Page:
Men's Lacrosse

No. 1 Syracuse limiting turnovers on offense

Colin Davy | Asst. Photo Editor

Stronger passing has led to fewer turnovers from Syracuse. It's helped the Orange stay ahead in one-goal games against strong ACC competition such as Duke, Notre Dame and North Carolina.

Week after week, Syracuse head coach John Desko mentioned one thing the Orange could improve upon: turnovers.

“We need to play better than we did in our last road trip, minimize our turnovers,” Desko said March 16.

“Get rid of our turnovers, have better possessions against these good teams … All of your possessions are important,” he said a week later.

“We want to keep the turnover numbers down,” Desko said April 4.

In the middle of the season, the Orange struggled to limit turnovers. Some bad passes sailed out of bounds. Occasionally, the offense tried dodging and fighting through double teams rather than passing to the open man. Other times, players peppered the goalie with an easy shot, which Desko considers a turnover.

Making smarter decisions has helped the top-ranked Orange (10-1, 4-0 Atlantic Coast) limit its turnovers as the season progressed, contributing to its jump into the No. 1 spot. By making better passes and not forcing shots, Syracuse has staved off top competition in close games and kept its eight-game win streak alive. Against ranked opponents through March 18, Syracuse posted 11 turnovers all three times. Since, the Orange has posted single digits against each ranked opponent.

Turnovers can make or break a game’s outcome. As the game comes down to the wire, one quick turnover can lead to a fast break and goal on the opposite end. A stretch of consecutive turnovers creates runs for opponents that otherwise shouldn’t be in a close contest against the Orange.

Against St. John’s on March 11, turnovers slowed down the Orange offense. In the first 15 minutes, Syracuse had five goals and one turnover to its name. But over the next three quarters, the offense struggled to create production, finishing with four goals and 14 turnovers the rest of the way — including six in the fourth and three in the last five minutes of the game.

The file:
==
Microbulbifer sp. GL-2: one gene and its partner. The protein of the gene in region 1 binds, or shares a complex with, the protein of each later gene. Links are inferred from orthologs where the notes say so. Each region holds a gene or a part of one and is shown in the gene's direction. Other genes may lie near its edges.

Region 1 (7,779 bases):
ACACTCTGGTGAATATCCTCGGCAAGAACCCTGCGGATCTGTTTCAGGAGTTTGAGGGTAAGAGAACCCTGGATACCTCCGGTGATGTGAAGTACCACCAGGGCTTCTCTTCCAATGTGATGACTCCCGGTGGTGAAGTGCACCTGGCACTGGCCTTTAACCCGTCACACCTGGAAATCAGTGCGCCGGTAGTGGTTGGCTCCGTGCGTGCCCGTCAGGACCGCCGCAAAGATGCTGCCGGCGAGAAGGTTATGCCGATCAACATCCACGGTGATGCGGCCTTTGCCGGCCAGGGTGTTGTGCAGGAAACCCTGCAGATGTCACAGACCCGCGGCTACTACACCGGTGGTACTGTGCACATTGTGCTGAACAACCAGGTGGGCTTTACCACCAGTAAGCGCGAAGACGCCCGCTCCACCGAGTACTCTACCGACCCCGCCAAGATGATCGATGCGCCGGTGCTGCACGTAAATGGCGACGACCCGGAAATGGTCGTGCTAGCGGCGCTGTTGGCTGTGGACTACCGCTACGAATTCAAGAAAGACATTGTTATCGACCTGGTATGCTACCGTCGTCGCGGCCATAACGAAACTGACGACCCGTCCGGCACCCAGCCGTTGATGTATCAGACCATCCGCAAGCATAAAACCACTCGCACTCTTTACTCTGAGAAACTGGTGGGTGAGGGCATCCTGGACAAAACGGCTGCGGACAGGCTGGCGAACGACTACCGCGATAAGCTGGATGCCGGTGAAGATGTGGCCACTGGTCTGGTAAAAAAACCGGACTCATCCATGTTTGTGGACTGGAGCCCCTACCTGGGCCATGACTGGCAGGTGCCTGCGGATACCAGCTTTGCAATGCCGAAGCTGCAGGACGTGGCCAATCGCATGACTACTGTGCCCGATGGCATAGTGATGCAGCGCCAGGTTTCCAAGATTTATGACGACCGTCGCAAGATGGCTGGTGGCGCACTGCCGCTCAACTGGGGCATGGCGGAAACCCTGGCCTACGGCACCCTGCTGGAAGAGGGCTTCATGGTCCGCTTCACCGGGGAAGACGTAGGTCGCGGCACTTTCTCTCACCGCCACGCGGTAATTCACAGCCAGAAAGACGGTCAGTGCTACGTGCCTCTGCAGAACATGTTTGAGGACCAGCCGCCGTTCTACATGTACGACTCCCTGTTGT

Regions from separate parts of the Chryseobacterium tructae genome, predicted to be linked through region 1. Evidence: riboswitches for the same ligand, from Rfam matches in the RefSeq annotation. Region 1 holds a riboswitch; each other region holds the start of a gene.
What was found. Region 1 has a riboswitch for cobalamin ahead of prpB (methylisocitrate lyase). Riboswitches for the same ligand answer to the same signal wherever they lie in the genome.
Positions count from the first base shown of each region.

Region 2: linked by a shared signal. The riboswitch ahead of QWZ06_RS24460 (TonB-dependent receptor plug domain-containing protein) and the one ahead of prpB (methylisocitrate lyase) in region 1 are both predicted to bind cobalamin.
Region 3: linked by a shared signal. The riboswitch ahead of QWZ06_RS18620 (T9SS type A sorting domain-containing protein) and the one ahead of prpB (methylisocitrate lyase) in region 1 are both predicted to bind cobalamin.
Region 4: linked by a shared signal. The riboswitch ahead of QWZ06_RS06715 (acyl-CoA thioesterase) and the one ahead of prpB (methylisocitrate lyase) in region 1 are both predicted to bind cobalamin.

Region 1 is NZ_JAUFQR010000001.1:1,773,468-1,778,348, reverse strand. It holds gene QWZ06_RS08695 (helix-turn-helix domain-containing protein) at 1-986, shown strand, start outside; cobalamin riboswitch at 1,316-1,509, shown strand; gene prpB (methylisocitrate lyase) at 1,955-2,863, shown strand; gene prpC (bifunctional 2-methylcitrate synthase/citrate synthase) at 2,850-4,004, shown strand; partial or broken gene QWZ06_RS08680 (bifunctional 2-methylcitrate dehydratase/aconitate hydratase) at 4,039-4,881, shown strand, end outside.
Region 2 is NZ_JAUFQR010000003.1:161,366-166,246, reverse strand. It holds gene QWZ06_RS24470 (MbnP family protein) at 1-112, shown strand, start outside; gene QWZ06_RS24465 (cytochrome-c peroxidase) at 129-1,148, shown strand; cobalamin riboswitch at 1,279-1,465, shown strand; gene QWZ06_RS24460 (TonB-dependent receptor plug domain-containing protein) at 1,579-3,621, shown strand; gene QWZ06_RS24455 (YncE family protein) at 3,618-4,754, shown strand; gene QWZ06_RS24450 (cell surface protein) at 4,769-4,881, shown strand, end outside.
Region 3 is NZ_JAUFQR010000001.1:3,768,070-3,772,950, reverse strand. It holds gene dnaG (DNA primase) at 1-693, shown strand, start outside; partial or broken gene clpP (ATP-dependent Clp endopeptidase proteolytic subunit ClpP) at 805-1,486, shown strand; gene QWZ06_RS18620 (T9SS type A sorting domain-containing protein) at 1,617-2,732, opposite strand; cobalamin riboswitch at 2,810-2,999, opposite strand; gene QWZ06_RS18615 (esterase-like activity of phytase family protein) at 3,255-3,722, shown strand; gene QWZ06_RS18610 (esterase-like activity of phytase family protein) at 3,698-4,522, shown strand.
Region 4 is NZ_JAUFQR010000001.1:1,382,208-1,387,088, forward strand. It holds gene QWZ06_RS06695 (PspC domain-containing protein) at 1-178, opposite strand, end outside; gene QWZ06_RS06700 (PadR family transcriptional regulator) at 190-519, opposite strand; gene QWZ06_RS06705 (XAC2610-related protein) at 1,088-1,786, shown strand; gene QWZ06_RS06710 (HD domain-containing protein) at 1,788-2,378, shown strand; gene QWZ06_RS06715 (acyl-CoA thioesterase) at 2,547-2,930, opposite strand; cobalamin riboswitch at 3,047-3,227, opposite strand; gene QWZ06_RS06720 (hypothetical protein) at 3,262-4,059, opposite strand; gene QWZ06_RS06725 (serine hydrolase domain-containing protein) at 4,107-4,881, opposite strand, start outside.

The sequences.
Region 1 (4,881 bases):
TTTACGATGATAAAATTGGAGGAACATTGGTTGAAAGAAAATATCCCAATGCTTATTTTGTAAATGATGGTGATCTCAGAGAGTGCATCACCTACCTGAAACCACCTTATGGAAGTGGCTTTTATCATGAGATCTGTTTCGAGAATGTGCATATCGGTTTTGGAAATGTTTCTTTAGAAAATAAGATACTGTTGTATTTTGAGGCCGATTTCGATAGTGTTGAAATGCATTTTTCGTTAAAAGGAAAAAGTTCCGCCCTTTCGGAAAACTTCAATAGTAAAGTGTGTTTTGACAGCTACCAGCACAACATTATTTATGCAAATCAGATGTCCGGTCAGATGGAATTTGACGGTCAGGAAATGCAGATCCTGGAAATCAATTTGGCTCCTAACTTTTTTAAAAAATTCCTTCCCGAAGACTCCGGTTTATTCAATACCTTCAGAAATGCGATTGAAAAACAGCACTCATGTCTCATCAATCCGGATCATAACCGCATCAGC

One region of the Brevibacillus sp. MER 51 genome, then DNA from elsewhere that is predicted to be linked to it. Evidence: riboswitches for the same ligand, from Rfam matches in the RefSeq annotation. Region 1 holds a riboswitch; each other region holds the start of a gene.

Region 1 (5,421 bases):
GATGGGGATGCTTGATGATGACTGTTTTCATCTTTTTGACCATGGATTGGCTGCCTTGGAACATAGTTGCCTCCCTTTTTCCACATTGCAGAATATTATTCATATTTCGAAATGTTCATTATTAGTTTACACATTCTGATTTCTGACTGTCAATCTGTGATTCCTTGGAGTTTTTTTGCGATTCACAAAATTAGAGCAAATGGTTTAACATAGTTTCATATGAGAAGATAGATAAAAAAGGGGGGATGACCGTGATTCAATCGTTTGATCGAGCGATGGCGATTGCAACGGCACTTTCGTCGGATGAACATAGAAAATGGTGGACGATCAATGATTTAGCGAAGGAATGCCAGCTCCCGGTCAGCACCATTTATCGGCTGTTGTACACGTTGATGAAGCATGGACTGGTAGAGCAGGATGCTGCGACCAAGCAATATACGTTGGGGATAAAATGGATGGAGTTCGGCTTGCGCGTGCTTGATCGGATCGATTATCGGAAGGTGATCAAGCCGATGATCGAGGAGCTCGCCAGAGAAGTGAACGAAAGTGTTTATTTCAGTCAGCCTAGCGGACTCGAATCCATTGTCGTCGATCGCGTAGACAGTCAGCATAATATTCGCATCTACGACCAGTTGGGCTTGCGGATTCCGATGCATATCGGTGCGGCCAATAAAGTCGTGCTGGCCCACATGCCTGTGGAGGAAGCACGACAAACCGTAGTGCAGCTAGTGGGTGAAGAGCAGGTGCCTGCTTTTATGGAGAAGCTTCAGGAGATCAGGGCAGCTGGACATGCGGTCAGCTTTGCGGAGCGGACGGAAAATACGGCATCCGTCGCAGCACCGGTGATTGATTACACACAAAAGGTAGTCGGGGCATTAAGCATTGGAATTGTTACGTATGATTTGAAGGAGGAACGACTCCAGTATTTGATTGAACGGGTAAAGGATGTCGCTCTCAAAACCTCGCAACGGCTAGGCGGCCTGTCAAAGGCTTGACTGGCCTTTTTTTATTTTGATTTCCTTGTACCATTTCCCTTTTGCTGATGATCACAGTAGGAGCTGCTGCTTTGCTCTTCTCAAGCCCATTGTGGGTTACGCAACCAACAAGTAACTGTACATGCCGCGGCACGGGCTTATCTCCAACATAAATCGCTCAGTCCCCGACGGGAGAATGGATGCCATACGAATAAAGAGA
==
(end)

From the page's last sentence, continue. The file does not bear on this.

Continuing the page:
With 20 seconds left, Paolo Ciferri turned the ball over and started a St. John’s counter attack. A wide shot as time expired gave the Orange a 9-8 win against the Red Storm — a game that could’ve ended in a blowout had SU played smarter with the ball.

“We just started making some ugly turnovers,” senior attack Jordan Evans said. “Myself included. That was leading to goals on the other end and them capitalizing it.”

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Leigh Ann Rodgers | Staff Photographer

In practice, when players made turnovers, they had to do pushups based on how badly the turnover was, Brad Voigt said. Even though pushups were not hard, something small like adding a penalty for turning the ball over creates an added level of importance. And it worked.

On March 25, Syracuse had its first single-digit turnover performance in a month against Duke. In a one-goal game during which freshman midfielder Jamie Trimboli netted the game-winner in overtime, Syracuse forced 15 turnovers — a plus-six margin.

A week later, against Notre Dame, the Orange dethroned the then-No. 1 Fighting Irish by one. In the last quarter of the game, SU forced three turnovers including one with two seconds left to seal the win.

“Every team gets better as the season goes on,” Voigt said. “We put major emphasis on not turning the ball over.”

The increased ball control can be largely attributed to smarter play out of Sergio Salcido and Evans, the two feeders on offense.

Salcido is the No. 1 target for defenses, and had to adapt from a shooter to a passer. In the beginning, he tried to force shots and had seven turnovers to his name through March 18 (Johns Hopkins). But he has since turned the ball over only four times and racked up 14 assists.

“You have to know how to value the ball. We control the ball when the ball’s in our stick,” Salcido said. “… It was a mutual understanding of when to push the ball and when to be a little conservative.”

Evans entered the year as the main threat but has since changed his role. Like Salcido, his turnover numbers have dropped since the Johns Hopkins game. Through the JHU game, Evans had six turnovers. Since, he’s had four and added six assists.

“If you look at (Evans’) numbers and the lack of turnovers,” Desko said, “something that doesn’t reflect in the points category is being able to run the offense and get to the right places and tell other people where to go.”

Syracuse knows one turnover can be the difference between an early exit or the national championship. It’ll need its feeders, and team overall, to keep limiting turnovers to make a deep playoff run. And so far, that’s been the case.

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